Interview techniques are the elements required to ensure a successful interview. This report details different forms of interviews and the appropriate techniques for each.
The purpose of an interview is to gain information from a party (individual, group, etc) through questions.
There are many types of interviews such as:
Direct interviews are most popularly used on television and have pre-planned and approved questions. The majority of the time, the answers are pre-approved too.
This allows for the interview to remain appropriate for the audiences watching.
An example of a direct interview is one in which Peter Andre was interviewed by Sky TV about his tour. However, this interview soon turned sour as the interviewee began to ask questions that Andre was unhappy to answer, despite the interviewer saying “we did tell you we were going to [ask you about that]”, showing the questions were pre-approved.
Covert interviews are the opposite of overt interviews. Where overt interviews allow the interviewee to know they’re being interviewed, covert interviews do not.
Using the previous example, if Andre was to be covertly interviewed, the interviewer would perhaps place him in a more discreet location such as a public space and use hidden recording devices and hidden cameras. This would allow the interviewer to obtain the desired information without Andre being aware he was being interviewed.
Ambush interviews are interviews in which the interviewee is caught by surprise and interviewed without pre-approval.
An example of an ambush interview may be that of an employer and employee. Some employers use ambush interviews as a way of gaining information the employee may not willingly let on in a comfortable situation. For example, an employer may invite the employee to lunch to discuss one topic, then unexpectedly begin to ask interview questions. The interviewee will feel under pressure and may not think their answers through because of this, allowing more truthful and honest answers to be gained by the employer.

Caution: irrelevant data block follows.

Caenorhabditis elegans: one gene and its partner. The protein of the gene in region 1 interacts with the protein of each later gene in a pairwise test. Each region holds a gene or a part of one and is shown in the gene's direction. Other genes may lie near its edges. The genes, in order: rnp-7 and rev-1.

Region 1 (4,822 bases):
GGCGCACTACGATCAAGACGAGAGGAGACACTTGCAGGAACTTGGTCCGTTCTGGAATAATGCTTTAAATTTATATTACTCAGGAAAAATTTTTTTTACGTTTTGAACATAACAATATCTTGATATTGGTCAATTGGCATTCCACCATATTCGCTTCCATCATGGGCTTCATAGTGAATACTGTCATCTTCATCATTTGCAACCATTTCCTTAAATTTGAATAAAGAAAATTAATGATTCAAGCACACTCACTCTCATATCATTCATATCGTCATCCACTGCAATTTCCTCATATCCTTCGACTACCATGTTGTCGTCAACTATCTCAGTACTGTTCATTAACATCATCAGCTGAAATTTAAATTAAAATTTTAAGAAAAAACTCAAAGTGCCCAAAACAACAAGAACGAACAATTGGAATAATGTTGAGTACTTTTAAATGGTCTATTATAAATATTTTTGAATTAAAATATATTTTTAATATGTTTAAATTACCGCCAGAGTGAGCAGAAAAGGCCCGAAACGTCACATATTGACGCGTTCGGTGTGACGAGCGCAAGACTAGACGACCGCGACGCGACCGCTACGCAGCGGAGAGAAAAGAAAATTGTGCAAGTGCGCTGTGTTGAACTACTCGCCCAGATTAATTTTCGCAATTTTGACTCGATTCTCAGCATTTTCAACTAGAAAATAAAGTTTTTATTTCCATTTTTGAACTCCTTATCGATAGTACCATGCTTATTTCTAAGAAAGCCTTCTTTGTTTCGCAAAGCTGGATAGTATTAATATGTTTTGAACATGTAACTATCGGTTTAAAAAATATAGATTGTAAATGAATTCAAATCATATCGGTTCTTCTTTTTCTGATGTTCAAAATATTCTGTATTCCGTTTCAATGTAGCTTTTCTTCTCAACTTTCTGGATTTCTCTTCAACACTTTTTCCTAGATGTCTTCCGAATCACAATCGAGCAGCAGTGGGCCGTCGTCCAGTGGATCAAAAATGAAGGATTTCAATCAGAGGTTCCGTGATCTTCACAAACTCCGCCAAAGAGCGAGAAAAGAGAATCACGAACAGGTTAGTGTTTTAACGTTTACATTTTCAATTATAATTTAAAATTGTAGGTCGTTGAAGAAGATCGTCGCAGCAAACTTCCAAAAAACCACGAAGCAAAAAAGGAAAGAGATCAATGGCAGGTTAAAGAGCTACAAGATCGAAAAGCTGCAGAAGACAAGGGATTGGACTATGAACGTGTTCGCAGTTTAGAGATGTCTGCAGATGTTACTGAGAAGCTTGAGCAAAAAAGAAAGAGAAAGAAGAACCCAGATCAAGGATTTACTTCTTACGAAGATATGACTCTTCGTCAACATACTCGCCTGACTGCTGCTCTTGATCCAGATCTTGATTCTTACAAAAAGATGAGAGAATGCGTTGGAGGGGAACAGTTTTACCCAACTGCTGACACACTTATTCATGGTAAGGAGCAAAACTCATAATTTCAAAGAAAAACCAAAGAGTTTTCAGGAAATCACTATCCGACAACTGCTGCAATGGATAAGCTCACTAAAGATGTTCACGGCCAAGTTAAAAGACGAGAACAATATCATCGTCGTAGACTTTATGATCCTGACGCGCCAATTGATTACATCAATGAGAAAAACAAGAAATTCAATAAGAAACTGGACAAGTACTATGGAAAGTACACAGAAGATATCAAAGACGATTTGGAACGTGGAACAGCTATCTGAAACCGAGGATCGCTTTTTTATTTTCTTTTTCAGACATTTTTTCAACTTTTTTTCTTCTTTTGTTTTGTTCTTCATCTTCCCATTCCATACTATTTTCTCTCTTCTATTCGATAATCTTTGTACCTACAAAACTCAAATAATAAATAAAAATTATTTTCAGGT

Talking head interviews are most popularly used on the news. They feature the interviewer and the interviewee being filmed separately. These interviews generally don’t have ore-approved questions and answers, however both parties are aware of the subject of the interview.
Vox populi is the latin phrase that means “the voice of the people”. Vox pops is slang for this, and is the term that refers to interviews of the public. For example, an interviewer will use a microphone to interview random surrounding members of the public about their local issues.
Email/ phone/voice-over/text-only Interviews
Email and phone interviews are interviews where there are audio and visual limitations. Email interviews involve the interviewee answering questions via email, and phone interviews are interviews that are asked over the phone and audio recorded.
Interviews used by media products
Many media products use interviews as a form of promotion.
For example, Quentin Tarantino was interviewed by Channel 4 about his new film to promote it.
Interviews can also be used to advertise, such as founders of events being interviewed on the radio or television, gaining following and interest from the public.
Interviews can also be used as a form of damage control or PR by companies.
What can affect audience responses to interviews?
The way in which an interview is conducted can affect the responses of the audience.
For example, the Peter Andre interview featured Andre in tears, evoking sympathy from the audience and a distaste towards the interviewer.
Issues that must be considered when interviewing
Current affairs and the predicted reaction from the audience must be considered when interviewing.
For example, interviews on politics will evoke strong reactions from the audience as the public can be very divided in their opinions. The interviewer must be cautious and ensure their interview is balanced and fair to avoid bias and a negative reaction from audiences.